In a pure hydraulic steering system there is normally a manual/hand operated pump attached to the steering wheel. Turning the wheel operates the pump which moves the rudder ram and rudder. Keeping everything clean and protected from anything getting wedged between the rudder ram and the rudder is common sense maintenance.

Other than that there is little or no maintenance necessary until something breaks or starts leaking. Carrying a spare quart or so of hydraulic steering oil is a good idea in case a fitting starts to leak. You tighten the fitting and refill the reservoir.

Autopilot connection to the hydraulic system is usually by a parallel electric hydraulic pump the runs one way or the other as commanded by the autopilot computer. But normally the hydraulic steering system is totally manual and needs no electricity when you are steering from the wheel. Each manufacturer normally publishes a recommended number of months or hours at which you should change out the hydraulic oil.


Thanks for the maintenance tip


Edwin
Cal 46
Lahlia
Marina del Rey CA
__________________
edwmama is offline   Reply With Quote
Old 07-03-2014, 21:02   #20
Registered User
 
edwmama's Avatar

Join Date: Jun 2008
Location: southern california
Boat: cal cruising 46
Posts: 65
Re: Cable vs Hydrallic Steering

Thanks for the hydraulic maintenance tip

Edwin
Cal 46 Lahlia
Marina del Rey CA
__________________
edwmama is offline   Reply With Quote
Old 30-07-2014, 22:22   #21
Registered User
 
stillbuilding's Avatar

Join Date: Jan 2008
Location: Hong Kong
Boat: Custom Freya 20m
Posts: 961
Re: Cable vs Hydrallic Steering

Quote:
Originally Posted by Pelagic View Post
Personally I think having both is the best situation.
Cable for aft cockpit to feel rudder movement when maneuvering and hydraulic for autopilot and pilothouse.

Now that makes sense. That would be easy for me and I like the redundancy. Thanks.


Sent from my iPhone using Cruisers Sailing Forum
__________________
stillbuilding is offline   Reply With Quote
Old 31-07-2014, 01:15   #22
Moderator
 
JPA Cate's Avatar

Join Date: Nov 2011
Location: aboard, cruising in Australia
Boat: Sayer 46' Solent rig sloop
Posts: 10,704
Re: Cable vs Hydrallic Steering

Depending on how your boat's set up, you can also install a Whitlock drive with a Pitmann arm and a drive link. So you have your cables for the wheel, but the autopilot drives with a system similar to automotive steering. Our drive motor for it is electric. Has worked well.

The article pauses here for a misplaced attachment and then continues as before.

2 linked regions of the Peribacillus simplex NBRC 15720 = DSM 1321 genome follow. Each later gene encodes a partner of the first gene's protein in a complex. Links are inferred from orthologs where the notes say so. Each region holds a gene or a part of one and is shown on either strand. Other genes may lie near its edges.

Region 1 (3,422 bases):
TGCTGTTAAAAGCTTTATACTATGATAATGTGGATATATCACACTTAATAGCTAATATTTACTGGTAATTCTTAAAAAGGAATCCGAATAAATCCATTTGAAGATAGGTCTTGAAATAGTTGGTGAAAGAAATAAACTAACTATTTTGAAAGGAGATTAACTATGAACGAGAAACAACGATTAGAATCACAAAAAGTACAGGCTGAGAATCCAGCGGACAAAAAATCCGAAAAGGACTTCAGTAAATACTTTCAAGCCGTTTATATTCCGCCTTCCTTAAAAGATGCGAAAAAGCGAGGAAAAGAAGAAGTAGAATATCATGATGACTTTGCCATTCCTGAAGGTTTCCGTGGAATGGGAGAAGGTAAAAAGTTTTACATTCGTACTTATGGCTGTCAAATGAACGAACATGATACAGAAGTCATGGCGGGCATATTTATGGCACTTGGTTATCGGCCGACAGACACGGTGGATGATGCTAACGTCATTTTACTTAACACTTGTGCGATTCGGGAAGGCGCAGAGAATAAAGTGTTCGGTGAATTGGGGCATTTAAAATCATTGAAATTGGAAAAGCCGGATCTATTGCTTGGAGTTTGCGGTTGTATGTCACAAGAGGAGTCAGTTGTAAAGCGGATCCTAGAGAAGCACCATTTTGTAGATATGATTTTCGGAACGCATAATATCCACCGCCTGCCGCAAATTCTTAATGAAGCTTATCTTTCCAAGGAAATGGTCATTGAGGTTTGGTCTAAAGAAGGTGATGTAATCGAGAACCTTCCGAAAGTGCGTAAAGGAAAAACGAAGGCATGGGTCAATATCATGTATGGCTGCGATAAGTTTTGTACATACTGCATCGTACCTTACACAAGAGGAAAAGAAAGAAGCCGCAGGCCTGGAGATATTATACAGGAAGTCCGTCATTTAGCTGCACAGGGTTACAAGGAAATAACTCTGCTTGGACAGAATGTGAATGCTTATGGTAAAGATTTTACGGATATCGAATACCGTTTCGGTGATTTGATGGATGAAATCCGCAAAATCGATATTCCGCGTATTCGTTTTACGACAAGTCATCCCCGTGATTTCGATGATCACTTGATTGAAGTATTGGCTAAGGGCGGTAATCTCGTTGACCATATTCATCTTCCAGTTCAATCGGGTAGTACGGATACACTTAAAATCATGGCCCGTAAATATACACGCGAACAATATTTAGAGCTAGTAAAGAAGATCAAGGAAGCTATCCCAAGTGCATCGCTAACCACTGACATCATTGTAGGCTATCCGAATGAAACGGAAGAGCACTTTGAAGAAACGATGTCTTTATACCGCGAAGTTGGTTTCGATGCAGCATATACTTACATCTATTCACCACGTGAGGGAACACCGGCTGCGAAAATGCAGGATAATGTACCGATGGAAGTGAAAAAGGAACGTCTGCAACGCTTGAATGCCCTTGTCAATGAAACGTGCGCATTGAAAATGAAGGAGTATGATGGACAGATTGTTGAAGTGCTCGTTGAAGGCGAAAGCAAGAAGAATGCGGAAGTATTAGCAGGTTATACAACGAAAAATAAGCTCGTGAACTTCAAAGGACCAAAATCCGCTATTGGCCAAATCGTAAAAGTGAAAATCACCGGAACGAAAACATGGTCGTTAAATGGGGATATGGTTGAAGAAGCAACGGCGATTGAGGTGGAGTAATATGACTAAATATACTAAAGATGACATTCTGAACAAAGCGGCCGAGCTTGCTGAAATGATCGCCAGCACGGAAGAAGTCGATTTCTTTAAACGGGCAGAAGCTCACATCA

Ann
__________________
Ann, with Jim, aboard US s/v Insatiable II, in Oz, very long term cruisers
JPA Cate is offline   Reply With Quote
Old 31-07-2014, 15:00   #23
Registered User
 
S/V Alchemy's Avatar

Join Date: May 2008
Location: Toronto
Boat: Custom 41' Steel Pilothouse Cutter
Posts: 4,576
Re: Cable vs Hydrallic Steering

Quote:
Originally Posted by Pelagic View Post
Personally I think having both is the best situation.
Cable for aft cockpit to feel rudder movement when maneuvering and hydraulic for autopilot and pilothouse.
Well, I have outside helm and pilothouse helm both to hydraulic driving a linear arm attached to a transom-hung rudder, but this can be bypassed with the turn of a valve handle to release the rudder, which is then turned via tiller, line, blocks and windvane.

So two independent means of steering are available. The general idea is hydraulic steering under power inshore, hydraulics with autopilot offshore either motoring or motorsailing, and tiller and windvane sailing on long stretches. I can in fact steer our boat by tiller alone, but it's not easy and I'd better keep up the arm curls.
__________________

__________________
Can't sleep? Read www.alchemy2009.blogspot.com for fast relief. Can't read? Avoid www.volumesofsalt.blogspot.com, because it's just personal reviews of sea books.
S/V Alchemy is offline   Reply With Quote
Reply

Tags
steering

Thread Tools
Display Modes Rate This Thread
Rate This Thread:

Posting Rules
You may not post new threads
You may not post replies
You may not post attachments
You may not edit your posts

BB code is On
Smilies are On
[IMG] code is On
HTML code is Off
Trackbacks are Off
Pingbacks are Off
Refbacks are Off


Similar Threads
Thread Thread Starter Forum Replies Last Post
Steering Cables - Steel or Stainless Steel ? sailorchic34 Construction, Maintenance & Refit 46 14-01-2014 17:46
Ship-to-Shore Power Cable Revelations Electrical: Batteries, Generators & Solar 16 28-08-2011 20:26
Mainsail Cable Winch Is Garbage - Where Can I Buy a New One ? albergsailor Monohull Sailboats 11 12-08-2011 15:02
Play in Steering E.L.Green Monohull Sailboats 2 25-07-2011 08:55
Steering Issue Endeavour Cat, Looking for input Dulcesuenos Multihull Sailboats 5 07-07-2011 07:45



Copyright 2002- Social Knowledge, LLC All Rights Reserved.

All times are GMT -7. The time now is 18:47.


Google+
Powered by vBulletin® Version 3.8.8 Beta 1
Copyright ©2000 - 2017, vBulletin Solutions, Inc.
Social Knowledge Networks
Powered by vBulletin® Version 3.8.8 Beta 1
Copyright ©2000 - 2017, vBulletin Solutions, Inc.

ShowCase vBulletin Plugins by Drive Thru Online, Inc.